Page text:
throw up

throw up
verb
eject the contents of the stomach through the mouth (Freq. 1)
-

After drinking too much, the students vomited

-

He purged continuously

-

The patient regurgitated the food we gave him last night

Syn:
vomit, ↑vomit up, ↑purge, ↑cast, ↑sick, ↑cat, ↑be sick, ↑disgorge, ↑regorge, ↑retch, ↑puke, ↑barf, ↑spew, ↑spue, ↑chuck, ↑upchuck, ↑honk, ↑regurgitate
Ant: ↑keep down (for: ↑vomit)
Derivationally related forms:
regurgitation (for: ↑regurgitate), ↑spewer (for: ↑spew), ↑puke (for: ↑puke), ↑puking (for: ↑puke), ↑retch (for: ↑retch), ↑disgorgement (for: ↑disgorge), ↑sick (for: ↑sick), ↑vomit (for: ↑vomit), ↑vomiter (for: ↑vomit), ↑vomiting (for: ↑vomit)
Hypernyms: ↑excrete, ↑egest, ↑eliminate, ↑pass
Verb Frames:
-

Somebody ——s

-

Somebody ——s something

-

Somebody ——s something

(for: ↑regurgitate)
-

Somebody ——s something

(for: ↑retch)
-

Somebody ——s something

(for: ↑vomit up)

* * *

vomit

* * *

throw up [phrasal verb]
1 throw up or throw up (something) or throw (something) up informal : to have the food, liquid, etc., that is in your stomach come out through your mouth :vomit

She said she felt sick and then threw up.

The patient was throwing up blood.

2 throw up (something) or throw (something) up
2 a : to raise or lift (something) quickly or suddenly

He threw up the window and yelled down to her.

Her car's tires threw up dust as she sped away.

2 b : to build (something) quickly

The house was thrown up almost overnight.

2 c chiefly Brit : to leave (your job, home, etc.)

She threw up [=quit] her job to devote time to painting.

2 d Brit : to cause (something) to be known

A lot of information has been thrown up from the investigation.

The study has thrown up some surprising results.

3 throw up your hands or throw your hands up (in the air) : to stop an activity or effort and admit that you cannot do anything to make a situation better

He tried to convince her not to go, but in the end he had to throw up his hands in despair.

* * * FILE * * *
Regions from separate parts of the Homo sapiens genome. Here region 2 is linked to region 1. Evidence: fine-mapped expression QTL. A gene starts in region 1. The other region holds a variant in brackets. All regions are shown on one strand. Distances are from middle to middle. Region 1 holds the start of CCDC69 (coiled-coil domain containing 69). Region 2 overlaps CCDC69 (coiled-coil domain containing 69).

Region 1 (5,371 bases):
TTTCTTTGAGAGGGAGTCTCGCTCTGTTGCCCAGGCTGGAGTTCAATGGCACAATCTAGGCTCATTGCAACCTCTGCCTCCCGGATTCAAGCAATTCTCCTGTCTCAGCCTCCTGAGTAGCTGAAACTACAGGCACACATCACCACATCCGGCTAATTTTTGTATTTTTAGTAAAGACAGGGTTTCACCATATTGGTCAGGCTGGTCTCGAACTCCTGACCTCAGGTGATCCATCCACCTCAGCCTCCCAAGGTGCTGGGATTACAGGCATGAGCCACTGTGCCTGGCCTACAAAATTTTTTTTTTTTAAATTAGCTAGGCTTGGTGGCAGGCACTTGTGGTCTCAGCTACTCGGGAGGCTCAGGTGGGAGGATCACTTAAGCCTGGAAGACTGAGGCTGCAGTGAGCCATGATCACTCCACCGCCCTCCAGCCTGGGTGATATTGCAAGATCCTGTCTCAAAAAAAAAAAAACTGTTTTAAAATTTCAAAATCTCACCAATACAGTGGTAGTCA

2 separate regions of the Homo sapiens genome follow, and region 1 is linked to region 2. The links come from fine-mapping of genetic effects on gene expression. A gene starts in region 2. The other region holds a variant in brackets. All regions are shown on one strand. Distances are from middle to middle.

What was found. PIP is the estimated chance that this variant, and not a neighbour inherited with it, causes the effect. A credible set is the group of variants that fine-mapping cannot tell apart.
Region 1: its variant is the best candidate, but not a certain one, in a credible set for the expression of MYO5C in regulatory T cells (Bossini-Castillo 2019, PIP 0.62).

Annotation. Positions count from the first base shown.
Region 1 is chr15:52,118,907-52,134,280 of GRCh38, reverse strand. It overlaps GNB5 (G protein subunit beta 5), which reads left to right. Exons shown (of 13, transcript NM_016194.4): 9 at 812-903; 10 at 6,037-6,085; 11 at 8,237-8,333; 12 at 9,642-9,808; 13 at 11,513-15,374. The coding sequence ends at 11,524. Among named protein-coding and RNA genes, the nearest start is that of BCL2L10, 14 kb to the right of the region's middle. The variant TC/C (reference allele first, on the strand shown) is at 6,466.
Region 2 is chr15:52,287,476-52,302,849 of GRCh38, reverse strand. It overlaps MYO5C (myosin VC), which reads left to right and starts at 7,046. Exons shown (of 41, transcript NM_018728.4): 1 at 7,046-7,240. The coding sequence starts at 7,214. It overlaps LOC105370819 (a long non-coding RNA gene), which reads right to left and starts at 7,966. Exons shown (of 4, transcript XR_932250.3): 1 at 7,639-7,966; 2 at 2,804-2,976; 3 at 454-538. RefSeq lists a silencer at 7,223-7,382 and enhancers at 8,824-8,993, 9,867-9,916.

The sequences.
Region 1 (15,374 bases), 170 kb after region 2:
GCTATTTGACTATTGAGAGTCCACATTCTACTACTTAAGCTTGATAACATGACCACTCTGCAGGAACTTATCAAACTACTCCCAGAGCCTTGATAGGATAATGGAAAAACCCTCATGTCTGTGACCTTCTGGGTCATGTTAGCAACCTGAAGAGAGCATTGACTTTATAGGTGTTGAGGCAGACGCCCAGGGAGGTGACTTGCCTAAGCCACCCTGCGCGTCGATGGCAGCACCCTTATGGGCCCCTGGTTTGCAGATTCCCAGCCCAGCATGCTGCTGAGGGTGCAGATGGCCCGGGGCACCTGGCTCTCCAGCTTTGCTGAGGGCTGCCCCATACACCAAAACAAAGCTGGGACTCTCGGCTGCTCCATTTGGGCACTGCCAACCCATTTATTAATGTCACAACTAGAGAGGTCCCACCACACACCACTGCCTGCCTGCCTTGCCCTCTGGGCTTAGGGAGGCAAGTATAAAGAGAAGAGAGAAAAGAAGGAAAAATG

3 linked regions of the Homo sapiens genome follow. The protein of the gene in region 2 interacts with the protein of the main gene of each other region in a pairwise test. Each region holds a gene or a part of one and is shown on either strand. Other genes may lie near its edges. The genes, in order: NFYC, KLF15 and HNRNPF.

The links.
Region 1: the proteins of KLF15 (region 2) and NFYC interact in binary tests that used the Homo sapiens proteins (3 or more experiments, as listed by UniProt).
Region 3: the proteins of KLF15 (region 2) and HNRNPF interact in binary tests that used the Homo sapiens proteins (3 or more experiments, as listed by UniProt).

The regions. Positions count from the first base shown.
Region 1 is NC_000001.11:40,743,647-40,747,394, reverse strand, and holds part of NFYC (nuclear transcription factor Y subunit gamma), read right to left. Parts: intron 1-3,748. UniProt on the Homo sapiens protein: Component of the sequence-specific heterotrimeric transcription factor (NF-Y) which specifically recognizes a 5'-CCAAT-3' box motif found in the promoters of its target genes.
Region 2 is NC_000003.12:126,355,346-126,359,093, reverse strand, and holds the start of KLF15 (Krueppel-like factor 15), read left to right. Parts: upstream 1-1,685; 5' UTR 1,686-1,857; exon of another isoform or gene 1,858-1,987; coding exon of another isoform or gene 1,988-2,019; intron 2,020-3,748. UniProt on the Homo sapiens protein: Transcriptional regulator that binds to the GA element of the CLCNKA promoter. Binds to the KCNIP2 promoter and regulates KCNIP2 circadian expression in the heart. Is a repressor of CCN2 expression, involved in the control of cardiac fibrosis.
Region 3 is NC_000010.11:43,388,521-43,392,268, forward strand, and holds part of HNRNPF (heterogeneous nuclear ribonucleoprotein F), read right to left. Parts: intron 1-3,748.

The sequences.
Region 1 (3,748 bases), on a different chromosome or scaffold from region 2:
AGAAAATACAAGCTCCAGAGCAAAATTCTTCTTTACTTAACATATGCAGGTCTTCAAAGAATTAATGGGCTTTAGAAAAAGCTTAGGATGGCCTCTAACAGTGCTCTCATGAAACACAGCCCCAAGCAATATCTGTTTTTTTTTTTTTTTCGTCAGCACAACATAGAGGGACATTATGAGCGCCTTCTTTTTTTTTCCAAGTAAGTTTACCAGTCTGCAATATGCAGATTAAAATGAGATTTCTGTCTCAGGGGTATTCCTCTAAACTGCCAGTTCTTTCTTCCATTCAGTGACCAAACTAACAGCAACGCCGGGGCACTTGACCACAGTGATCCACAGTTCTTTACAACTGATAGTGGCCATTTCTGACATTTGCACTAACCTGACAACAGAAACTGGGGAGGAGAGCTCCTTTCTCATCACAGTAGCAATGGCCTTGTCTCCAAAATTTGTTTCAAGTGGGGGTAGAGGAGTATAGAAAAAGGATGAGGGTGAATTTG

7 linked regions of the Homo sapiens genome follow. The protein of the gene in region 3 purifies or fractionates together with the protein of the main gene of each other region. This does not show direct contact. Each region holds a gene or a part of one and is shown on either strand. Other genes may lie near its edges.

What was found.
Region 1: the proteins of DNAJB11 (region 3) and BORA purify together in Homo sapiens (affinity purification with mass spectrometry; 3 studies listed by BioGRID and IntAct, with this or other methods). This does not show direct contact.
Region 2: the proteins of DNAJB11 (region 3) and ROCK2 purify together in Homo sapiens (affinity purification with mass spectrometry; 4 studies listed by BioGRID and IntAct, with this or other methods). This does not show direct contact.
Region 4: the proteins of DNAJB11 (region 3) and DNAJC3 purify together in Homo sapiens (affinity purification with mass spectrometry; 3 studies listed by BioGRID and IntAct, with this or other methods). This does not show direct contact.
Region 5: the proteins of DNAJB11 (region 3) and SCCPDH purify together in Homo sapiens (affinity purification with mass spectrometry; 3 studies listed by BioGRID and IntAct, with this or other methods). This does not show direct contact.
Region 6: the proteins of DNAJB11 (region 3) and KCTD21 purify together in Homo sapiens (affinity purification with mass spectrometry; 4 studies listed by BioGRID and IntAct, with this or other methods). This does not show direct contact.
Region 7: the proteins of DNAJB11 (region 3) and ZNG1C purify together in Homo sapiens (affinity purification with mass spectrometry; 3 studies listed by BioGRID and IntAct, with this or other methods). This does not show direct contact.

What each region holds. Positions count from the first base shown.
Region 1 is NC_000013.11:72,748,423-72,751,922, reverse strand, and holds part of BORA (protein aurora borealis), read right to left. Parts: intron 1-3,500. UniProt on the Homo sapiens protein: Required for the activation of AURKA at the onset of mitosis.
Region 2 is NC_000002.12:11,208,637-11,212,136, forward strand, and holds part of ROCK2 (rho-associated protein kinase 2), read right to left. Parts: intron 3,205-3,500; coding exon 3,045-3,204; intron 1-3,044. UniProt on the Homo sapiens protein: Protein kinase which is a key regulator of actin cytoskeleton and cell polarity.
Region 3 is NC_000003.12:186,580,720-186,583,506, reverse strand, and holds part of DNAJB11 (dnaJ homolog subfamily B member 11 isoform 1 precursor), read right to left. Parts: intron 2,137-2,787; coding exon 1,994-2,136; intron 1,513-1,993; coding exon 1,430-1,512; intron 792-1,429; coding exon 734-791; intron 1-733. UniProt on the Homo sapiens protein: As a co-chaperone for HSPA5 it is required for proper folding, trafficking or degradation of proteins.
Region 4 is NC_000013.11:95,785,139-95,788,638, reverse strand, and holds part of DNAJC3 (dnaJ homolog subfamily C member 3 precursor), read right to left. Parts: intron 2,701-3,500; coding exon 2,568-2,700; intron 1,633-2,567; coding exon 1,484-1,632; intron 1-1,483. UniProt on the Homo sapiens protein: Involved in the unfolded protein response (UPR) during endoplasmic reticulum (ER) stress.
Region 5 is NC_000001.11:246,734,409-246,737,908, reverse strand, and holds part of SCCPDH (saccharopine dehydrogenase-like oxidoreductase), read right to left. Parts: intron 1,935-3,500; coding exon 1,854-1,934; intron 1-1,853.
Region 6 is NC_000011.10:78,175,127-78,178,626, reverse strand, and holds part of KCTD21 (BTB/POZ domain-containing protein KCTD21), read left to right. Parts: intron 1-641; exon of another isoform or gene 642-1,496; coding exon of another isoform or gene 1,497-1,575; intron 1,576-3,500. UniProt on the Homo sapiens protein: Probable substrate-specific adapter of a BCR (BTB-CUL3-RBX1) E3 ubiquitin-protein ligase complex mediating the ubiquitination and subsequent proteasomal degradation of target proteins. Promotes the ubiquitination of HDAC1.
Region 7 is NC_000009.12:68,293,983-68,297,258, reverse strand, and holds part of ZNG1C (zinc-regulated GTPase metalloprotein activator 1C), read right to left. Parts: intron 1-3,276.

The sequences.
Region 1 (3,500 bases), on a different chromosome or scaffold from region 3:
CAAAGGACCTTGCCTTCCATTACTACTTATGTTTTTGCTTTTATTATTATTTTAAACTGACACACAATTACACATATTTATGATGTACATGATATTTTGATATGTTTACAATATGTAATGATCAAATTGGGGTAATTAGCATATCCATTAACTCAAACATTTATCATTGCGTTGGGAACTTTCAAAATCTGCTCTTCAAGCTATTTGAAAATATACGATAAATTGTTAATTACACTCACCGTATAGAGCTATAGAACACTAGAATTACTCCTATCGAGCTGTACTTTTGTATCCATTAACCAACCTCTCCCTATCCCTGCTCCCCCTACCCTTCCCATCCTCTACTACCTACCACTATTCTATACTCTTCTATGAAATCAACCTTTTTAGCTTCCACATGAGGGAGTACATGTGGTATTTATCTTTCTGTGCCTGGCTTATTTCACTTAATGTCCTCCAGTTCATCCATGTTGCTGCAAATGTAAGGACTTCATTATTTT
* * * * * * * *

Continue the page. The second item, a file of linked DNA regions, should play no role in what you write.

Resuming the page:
She threw her hands up in disgust.

• • •
Main Entry:throw

* * *

ˌthrow ˈup derived
to ↑vomit
Syn: sick

The smell made me want to throw up.

Main entry:throwderived

Useful english dictionary. 2012.

Игры ⚽ Нужна курсовая?
Synonyms:

Look at other dictionaries:

  • Throw — Throw, v. t. [imp. {Threw} (thr[udd]); p. p. {Thrown} (thr[=o]n); p. pr. & vb. n. {Throwing}.] [OE. [thorn]rowen, [thorn]rawen, to throw, to twist, AS. [thorn]r[=a]wan to twist, to whirl; akin to D. draaijen, G. drehen, OHG. dr[=a]jan, L. terebra …   The Collaborative International Dictionary of English

  • throw — [θrəʊ ǁ θroʊ] verb threw PASTTENSE [θruː] thrown PASTPART [θrəʊn ǁ θroʊn] [transitive] 1. throw money at to try to solve a problem by spending a lot of money, without really thinking about the problem: • There is no point throwing money at the… …   Financial and business terms

  • throw — [thrō] vt. threw, thrown, throwing [ME throwen, to twist, wring, hurl < OE thrawan, to throw, twist, akin to Ger drehen, to twist, turn < IE base * ter , to rub, rub with turning motion, bore > THRASH, THREAD, Gr teirein, L terere, to… …   English World dictionary

  • throw — ► VERB (past threw; past part. thrown) 1) propel with force through the air by a rapid movement of the arm and hand. 2) move or put into place quickly, hurriedly, or roughly. 3) project, direct, or cast (light, an expression, etc.) in a… …   English terms dictionary

  • throw on — To put on hastily • • • Main Entry: ↑throw * * * ˌthrow ˈon [transitive] [present tense I/you/we/they throw on he/she/it throws on …   Useful english dictionary

  • Throw — Throw, n. 1. The act of hurling or flinging; a driving or propelling from the hand or an engine; a cast. [1913 Webster] He heaved a stone, and, rising to the throw, He sent it in a whirlwind at the foe. Addison. [1913 Webster] 2. A stroke; a blow …   The Collaborative International Dictionary of English

  • throw — throw, cast, fling, hurl, pitch, toss, sling can all mean to cause to move swiftly forward, sideways, upward, or downward by a propulsive movement (as of the arm) or by means of a propelling instrument or agency. Throw, the general word, is often …   New Dictionary of Synonyms

  • throw — throw; over·throw·al; throw·er; throw·ster; ca ·throw; …   English syllables

  • throw up — {v.} 1. {informal} or {slang}[heave up]. To vomit. * /The heat made him feel sick and he thought he would throw up./ * /He took the medicine but threw it up a minute later./ 2. {informal} To quit; leave; let go; give up. * /When she broke their… …   Dictionary of American idioms

  • throw up — {v.} 1. {informal} or {slang}[heave up]. To vomit. * /The heat made him feel sick and he thought he would throw up./ * /He took the medicine but threw it up a minute later./ 2. {informal} To quit; leave; let go; give up. * /When she broke their… …   Dictionary of American idioms

  • Throw — Throw, v. i. To perform the act of throwing or casting; to cast; specifically, to cast dice. [1913 Webster] {To throw about}, to cast about; to try expedients. [R.] [1913 Webster] [1913 Webster] …   The Collaborative International Dictionary of English

Share the article and excerpts

Direct link
Do a right-click on the link above
and select “Copy Link”